Post - Articles

China “stealing” Mekong river

  • 13 years ago (2010-08-13)
  • David Flin
Asia 864 North America 1004

Plans to build additional hydropower dams on the upper Mekong will have major impacts on Southeast Asia’s longest waterway, affecting the downstream nations of Thailand, Cambodia, Laos, Vietnam and Myanmar. China has already built four hydropower dams on the upper Mekong River in Yunnan province, and plans another four.

Energy Storage & Smart Energy Tech
More info

Energy Storage & Smart Energy Tech

Richard Cronin, Head of the Southeast programme of the Stimson Centre, a US-based think tank that focuses on global security issues, said: “Unless all six countries get together and work through the issue, the likelihood is that this river will become a Chinese river.” The centre recently published a paper, the Mekong Tipping Point, that highlights the treats to human security and political stability posed by the four planned hydropower stations in China and 11 further plants on the lower Mekong.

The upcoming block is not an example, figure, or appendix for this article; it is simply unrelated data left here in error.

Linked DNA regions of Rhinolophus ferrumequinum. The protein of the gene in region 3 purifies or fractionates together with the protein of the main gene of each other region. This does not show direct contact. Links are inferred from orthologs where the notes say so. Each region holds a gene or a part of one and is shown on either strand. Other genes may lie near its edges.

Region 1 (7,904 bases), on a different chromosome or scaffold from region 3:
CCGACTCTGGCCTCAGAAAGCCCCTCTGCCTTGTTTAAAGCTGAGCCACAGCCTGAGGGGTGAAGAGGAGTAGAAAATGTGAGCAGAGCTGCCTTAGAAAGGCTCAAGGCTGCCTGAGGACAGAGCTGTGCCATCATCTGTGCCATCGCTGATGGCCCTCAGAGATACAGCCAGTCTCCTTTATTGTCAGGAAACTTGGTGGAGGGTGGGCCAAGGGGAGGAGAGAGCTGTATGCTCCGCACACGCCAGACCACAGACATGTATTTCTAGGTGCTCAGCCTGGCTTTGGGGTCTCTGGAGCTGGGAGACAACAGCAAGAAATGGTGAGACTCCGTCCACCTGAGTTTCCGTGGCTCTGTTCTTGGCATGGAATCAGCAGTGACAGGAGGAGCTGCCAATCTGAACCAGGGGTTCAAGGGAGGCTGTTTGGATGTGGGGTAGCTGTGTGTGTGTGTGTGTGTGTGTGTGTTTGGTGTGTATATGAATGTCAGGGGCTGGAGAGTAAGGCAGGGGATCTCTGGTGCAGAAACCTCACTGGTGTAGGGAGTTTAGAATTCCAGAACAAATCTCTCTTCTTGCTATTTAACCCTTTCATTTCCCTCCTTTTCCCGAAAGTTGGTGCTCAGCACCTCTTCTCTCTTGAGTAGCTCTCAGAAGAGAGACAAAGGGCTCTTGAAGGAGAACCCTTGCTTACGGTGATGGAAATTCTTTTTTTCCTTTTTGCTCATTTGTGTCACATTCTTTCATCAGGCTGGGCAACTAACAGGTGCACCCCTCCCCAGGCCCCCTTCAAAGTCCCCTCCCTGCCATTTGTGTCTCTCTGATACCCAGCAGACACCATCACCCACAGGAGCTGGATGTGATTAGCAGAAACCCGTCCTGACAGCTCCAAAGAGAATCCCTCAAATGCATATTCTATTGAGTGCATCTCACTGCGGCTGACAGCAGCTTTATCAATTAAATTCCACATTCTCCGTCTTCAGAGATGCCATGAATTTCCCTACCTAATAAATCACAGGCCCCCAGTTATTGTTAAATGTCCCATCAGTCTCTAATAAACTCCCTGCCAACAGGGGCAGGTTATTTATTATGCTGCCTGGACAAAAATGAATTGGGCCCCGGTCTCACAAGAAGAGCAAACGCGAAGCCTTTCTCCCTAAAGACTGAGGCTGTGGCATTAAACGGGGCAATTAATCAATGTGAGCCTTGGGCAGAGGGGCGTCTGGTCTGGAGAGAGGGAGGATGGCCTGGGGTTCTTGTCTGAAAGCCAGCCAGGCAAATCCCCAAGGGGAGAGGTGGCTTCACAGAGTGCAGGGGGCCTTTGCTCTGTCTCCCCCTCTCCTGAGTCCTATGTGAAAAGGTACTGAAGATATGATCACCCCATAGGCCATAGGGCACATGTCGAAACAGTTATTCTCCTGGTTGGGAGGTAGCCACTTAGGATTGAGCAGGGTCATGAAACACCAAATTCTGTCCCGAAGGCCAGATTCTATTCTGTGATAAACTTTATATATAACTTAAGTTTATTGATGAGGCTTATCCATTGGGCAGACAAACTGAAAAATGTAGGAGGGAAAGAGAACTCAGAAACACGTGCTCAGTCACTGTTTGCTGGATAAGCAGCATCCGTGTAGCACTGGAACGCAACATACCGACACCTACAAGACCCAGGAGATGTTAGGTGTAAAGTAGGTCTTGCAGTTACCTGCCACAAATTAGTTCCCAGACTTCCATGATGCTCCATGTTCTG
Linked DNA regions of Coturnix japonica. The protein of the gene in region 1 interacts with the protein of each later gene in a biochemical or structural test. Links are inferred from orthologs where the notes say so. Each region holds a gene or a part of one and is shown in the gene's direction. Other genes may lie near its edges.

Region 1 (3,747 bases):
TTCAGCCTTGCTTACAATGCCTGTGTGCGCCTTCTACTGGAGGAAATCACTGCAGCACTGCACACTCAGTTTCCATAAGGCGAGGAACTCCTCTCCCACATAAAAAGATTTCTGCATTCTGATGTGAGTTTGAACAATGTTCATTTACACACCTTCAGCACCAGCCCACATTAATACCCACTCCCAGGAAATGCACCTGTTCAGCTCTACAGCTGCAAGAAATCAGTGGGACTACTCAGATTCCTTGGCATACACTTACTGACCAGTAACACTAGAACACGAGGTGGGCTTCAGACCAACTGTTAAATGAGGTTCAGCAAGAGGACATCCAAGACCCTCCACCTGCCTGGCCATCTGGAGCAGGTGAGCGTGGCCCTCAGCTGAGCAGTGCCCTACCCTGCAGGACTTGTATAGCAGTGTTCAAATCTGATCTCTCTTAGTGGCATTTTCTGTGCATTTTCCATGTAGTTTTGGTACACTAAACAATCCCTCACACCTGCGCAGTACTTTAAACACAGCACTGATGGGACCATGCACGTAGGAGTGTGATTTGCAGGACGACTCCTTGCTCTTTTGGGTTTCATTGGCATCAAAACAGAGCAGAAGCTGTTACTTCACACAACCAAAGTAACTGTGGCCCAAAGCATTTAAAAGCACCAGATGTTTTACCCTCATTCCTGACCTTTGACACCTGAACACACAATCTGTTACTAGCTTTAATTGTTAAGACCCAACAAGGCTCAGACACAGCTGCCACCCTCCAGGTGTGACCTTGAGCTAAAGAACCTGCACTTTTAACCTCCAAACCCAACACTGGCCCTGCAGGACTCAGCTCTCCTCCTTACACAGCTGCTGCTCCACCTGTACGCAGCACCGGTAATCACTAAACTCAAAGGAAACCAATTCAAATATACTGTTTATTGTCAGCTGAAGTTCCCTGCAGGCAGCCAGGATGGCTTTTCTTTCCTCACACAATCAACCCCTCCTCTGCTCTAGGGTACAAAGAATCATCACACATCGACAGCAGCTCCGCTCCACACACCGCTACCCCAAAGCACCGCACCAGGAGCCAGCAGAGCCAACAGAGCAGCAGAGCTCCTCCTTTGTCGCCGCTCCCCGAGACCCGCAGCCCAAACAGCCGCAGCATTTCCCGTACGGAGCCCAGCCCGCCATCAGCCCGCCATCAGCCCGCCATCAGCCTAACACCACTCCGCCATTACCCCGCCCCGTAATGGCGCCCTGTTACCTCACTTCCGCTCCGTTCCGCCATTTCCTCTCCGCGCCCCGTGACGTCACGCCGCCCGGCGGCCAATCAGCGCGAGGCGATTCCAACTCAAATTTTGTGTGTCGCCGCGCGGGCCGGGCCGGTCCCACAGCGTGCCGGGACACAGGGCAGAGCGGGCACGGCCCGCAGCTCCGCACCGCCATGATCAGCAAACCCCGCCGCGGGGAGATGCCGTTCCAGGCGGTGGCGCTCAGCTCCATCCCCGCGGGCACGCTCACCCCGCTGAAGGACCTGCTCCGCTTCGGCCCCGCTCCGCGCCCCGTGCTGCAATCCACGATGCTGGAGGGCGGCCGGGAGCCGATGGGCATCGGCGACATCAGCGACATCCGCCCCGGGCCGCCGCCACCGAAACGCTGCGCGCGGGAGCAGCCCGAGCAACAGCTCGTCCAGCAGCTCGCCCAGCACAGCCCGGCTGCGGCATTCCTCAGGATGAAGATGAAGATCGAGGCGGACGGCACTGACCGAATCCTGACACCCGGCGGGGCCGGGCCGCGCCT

Cronin said: “Ideally, China should stop with the four dams it has built, operate them with transparency, and the dams should not be built on the lower Mekong.” He warned that if China’s cascade of dams was built, they could halt up to 70 per cent of the silt that is normally carried by the river to the lower Mekong countries, depriving them of nutrients. Dams built on the lower Mekong would have an even greater impact on food security.

China’s upstream dams became a political issue earlier this year, when the region suffered a severe drought. Several non-governmental organisations suggested that China exacerbated the effect of the drought on the lower Mekong countries by controlling the flow of the river. China denied the accusations, and provided data that it claimed showed the intake and outflow of the dams during this period.